Monday, March 15, 2021 12:18PM  12:30PM Live 
B28.00005: Phase diagram of SU(3) Fermi gases with population imbalance in square optical lattices Hayato Motegi, Daisuke Yamamoto, Giacomo Marmorini, Nobuo Furukawa Ultracold alkalineearth(like) atoms in optical lattices represent an ideal platform to study SU(N) magnetism. Recently, shortrange SU(N > 2) magnetic correlations have been observed in ^{173}Yb systems [1,2]. Here we focus on the magnetic orderings in threecomponent SU(3) Fermi gases loaded into a square optical lattice. Previous studies have suggested that the ground state of the equally populated system has a threesublattice stripe order [3]. We consider the case with population imbalance between one component and the others. In general, reducing the symmetry with population imbalance is expected to lead to exotic orders and phase transition phenomena [4]. We discuss the lowtemperature properties and the thermal phase transition phenomena using the linear flavorwave theory and semiclassical Monte Carlo method, respectively. Several magnetic states arise from the competition between antiferromagnetic interactions and population imbalance, including a peculiar partiallydisordered state with checkerboard longrange order. 
Monday, March 15, 2021 12:30PM  12:42PM Live 
B28.00006: Higherorder correlations in the FermiHubbard model Annabelle Bohrdt, Joannis Koepsell, Dominik Bourgund, Pimonpan Sompet, Sarah Hirthe, Yao Wang, Marton KanaszNagy, Guillaume Salomon, Christian Gross, Immanuel Felix Bloch, Eugene Demler, Fabian Grusdt Traditionally, one and twopoint correlation functions are used to characterize manybody systems. 
Monday, March 15, 2021 12:42PM  12:54PM Live 
B28.00007: SU($N$) alkalineearth fermions in optical lattices: thermodynamics and magnetism. Eduardo Ibarra Garcia Padilla, HaoTian Wei, Shintaro Taie, Naoki Nishizawa, Yosuke Takasu, Yoshihito Kuno, Yoshiro Takahashi, Richard Theodore Scalettar, Kaden Hazzard Our recent observation of nearestneighbor antiferromagnetic (AFM) spincorrelations in an SU(6) $^{173}$Yb Fermi gas loaded in 1D, 2D, and 3D optical lattices, opens new questions about strongly correlated systems\footnote{S. Taie, et. al., arXiv:2010.07730}. Two major questions are how longrange correlations form, and what happens when the system is doped away from the Mott insulating regime. We report progress towards answering these questions. In our previous work, we calculated the experimentally measured properties and found that the nearestneighbor AFM correlations agree quantitatively with no fitting for all temperatures in 1D, and at temperatures where converged theoretical results can be obtained in 3D. In 1D, experiments reached the lowest $k_BT/t$ ever reported for a Fermi gas in an optical lattice. These results lay the foundation for our ongoing studies of longranged magnetism and doped Mott insulators. We numerically study the thermodynamics and magnetism of the SU($N$) Fermi Hubbard as a function of $N$, $U$, and $T$ in 2D at unitfilling using determinant Quantum Monte Carlo. Our results are experimentally relevant, since experiments are now poised to discriminate finite temperature analogs of theoretically proposed ground states using quantum gas microscopy.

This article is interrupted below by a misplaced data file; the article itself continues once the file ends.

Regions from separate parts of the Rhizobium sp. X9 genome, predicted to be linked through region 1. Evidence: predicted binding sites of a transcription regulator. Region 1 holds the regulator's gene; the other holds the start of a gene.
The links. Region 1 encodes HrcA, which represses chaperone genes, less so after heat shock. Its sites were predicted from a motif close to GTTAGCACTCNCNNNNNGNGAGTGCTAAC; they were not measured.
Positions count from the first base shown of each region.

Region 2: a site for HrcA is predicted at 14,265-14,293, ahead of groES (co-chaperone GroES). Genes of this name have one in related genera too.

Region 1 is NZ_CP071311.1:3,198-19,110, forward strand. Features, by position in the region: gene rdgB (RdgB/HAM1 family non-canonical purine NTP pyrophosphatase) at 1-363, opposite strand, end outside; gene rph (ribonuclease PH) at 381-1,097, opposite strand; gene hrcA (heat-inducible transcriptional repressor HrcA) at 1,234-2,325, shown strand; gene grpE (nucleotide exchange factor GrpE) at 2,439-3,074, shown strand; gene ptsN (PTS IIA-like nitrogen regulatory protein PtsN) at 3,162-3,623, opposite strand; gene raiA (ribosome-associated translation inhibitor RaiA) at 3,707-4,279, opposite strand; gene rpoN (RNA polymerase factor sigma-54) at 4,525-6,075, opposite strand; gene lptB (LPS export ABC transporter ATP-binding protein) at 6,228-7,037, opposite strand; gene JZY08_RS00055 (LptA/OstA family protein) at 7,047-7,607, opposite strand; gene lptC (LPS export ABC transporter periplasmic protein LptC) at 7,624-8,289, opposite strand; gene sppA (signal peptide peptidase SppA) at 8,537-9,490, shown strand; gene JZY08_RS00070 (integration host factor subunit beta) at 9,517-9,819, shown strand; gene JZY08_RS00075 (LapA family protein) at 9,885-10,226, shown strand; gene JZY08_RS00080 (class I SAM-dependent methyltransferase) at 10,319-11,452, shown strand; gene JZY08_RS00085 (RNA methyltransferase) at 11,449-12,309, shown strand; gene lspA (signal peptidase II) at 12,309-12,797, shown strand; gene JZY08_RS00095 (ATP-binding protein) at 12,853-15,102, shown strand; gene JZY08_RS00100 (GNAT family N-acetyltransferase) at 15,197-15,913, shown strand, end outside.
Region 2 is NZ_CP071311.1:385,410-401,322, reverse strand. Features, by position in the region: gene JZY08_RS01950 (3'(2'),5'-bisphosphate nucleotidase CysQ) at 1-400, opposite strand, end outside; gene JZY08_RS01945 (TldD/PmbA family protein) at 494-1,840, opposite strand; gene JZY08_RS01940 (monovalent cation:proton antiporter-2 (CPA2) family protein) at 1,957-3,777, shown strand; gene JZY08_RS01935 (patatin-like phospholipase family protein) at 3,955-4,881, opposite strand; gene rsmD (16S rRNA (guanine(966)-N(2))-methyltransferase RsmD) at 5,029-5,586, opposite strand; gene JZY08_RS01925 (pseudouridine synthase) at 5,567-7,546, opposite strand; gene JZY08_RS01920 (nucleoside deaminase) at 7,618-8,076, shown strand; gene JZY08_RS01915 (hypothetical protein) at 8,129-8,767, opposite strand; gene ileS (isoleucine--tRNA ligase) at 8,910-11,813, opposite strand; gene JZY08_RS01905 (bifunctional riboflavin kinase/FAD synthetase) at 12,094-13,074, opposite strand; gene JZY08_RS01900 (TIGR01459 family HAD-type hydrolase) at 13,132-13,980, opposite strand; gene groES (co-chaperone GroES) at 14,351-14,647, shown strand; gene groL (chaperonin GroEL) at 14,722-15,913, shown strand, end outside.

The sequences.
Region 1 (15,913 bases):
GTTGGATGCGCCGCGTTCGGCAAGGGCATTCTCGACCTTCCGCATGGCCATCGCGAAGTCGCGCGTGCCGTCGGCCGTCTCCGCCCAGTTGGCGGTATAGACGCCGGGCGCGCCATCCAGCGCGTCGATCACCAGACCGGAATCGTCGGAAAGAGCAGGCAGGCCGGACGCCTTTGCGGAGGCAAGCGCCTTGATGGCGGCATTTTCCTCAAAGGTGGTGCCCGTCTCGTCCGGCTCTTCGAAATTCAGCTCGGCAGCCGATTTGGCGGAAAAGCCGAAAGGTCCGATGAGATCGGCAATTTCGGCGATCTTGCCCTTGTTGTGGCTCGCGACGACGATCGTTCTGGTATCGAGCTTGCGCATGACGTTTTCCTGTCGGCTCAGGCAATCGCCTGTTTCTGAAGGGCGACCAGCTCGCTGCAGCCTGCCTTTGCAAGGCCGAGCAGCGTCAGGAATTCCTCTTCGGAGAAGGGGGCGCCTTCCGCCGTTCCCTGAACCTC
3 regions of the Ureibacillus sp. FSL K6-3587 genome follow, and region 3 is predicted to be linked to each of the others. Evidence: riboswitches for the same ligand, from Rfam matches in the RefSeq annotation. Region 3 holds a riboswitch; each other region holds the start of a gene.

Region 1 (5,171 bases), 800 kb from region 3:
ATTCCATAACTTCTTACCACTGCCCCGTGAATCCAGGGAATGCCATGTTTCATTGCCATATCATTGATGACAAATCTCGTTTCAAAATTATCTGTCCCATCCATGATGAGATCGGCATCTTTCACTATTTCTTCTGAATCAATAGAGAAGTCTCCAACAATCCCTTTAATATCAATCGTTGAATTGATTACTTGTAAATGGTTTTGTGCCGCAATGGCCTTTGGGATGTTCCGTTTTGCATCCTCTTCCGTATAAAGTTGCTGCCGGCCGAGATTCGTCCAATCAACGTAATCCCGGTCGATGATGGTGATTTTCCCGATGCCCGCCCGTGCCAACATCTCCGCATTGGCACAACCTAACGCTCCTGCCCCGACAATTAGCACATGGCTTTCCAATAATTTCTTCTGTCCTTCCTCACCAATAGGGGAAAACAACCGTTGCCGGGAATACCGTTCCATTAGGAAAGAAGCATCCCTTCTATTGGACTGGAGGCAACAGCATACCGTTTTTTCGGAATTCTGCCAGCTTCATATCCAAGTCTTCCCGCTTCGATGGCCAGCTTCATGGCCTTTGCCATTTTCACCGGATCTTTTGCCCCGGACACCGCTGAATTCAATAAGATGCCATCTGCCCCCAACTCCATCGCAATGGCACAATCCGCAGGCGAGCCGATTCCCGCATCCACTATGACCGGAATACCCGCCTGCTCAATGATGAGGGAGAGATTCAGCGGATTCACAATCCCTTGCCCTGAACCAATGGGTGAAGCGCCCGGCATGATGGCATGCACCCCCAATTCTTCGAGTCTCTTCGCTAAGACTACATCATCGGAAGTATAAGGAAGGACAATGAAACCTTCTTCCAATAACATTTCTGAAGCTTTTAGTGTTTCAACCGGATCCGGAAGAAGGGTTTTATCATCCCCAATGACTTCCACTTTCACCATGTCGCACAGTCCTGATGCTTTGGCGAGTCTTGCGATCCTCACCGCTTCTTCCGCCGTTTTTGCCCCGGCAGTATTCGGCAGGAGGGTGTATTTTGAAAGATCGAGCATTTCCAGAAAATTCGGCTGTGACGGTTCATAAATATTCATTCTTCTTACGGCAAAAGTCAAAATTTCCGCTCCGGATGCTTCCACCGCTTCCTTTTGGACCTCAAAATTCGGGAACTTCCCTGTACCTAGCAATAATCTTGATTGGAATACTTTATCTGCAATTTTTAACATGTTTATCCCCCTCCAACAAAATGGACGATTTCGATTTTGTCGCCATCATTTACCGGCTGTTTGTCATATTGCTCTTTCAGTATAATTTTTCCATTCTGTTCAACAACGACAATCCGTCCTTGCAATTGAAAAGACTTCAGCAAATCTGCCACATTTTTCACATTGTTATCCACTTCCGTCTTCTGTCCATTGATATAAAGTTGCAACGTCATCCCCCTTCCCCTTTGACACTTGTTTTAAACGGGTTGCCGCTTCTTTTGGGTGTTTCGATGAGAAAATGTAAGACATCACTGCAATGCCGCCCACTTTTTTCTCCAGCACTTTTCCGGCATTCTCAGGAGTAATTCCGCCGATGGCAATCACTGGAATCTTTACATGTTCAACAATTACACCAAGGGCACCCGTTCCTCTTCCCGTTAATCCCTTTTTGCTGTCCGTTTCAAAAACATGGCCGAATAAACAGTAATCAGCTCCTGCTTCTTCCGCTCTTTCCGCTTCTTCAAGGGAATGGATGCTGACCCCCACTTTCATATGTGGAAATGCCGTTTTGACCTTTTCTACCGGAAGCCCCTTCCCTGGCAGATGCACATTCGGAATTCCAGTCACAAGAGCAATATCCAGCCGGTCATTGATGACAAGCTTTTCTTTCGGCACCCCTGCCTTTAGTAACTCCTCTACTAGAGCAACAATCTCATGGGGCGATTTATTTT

Monday, March 15, 2021 12:54PM  1:06PM 
B28.00008: Observation of dynamical manybody quantum phase transitions beyond KibbleZurek mechanism Qi Huang, Ruixiao Yao, Shuai Wang, Dingping Li, Wenlan Chen, Xuzong Chen, Jiazhong Hu The quantum critical behaviors of manybody phase transition is one of the most fascinating but also challenging questions in quantum physics. Here, we develop an improved bandmapping method, and investigate the dynamical quantum phase transition from a superfluid to a Mott insulator. We observe the quantum critical behaviors deviate from a universal powerlaw scaling description which is known as the KibbleZurek mechanism. There is an asymmetric quantum critical behavior around the critical point that there are a rapid response in the superfluid regime and a much retarded or even failed relaxation in the Mott insulator side. The response time and the excitation fraction in Mott insulators are dominated by two different powerlaw scaling which is inconsistent with the universality of quantum criticality. This shows that there may be complex mechanism competitions in manybody quantum phase transition which cannot be simply captured by the conventional KibbleZurek Mechanism. 
Monday, March 15, 2021 1:06PM  1:18PM Live 
B28.00009: Phase and group velocities for correlation spreading in the Mott phase of the BoseHubbard model in dimensions greater than one Ali MokhtariJazi, Matthew Ronald Charles Fitzpatrick, Malcolm Kennett LiebRobinson and related bounds set upper limits on the rate at which information propagates in nonrelativistic quantum systems. Experimentally, they have been observed in the spreading of correlations in the BoseHubbard model (BHM) after a quantum quench. Using a two particle irreducible (2PI) strong coupling approach to outofequilibrium dynamics in the BHM we calculate both the group and phase velocities for the spreading of singleparticle correlations in 1, 2 and 3 dimensions as a function of interaction strength. Our results are in quantitative agreement with measurements of the velocities for the spreading of single particle correlations in both the 1 and 2 dimensional BHM realized with ultracold atoms. They also agree with the claim that the phase velocity rather than the group velocity was observed in recent experiments in 2 dimensions. We demonstrate that there can be large differences between the phase and group velocities for the spreading of correlations and explore the variation of the anisotropy in the velocity at which correlations spread across the phase diagram of the BHM. Our results establish the 2PI strong coupling approach as a powerful tool to study outofequilibrium dynamics in the BHM in dimensions greater than 1.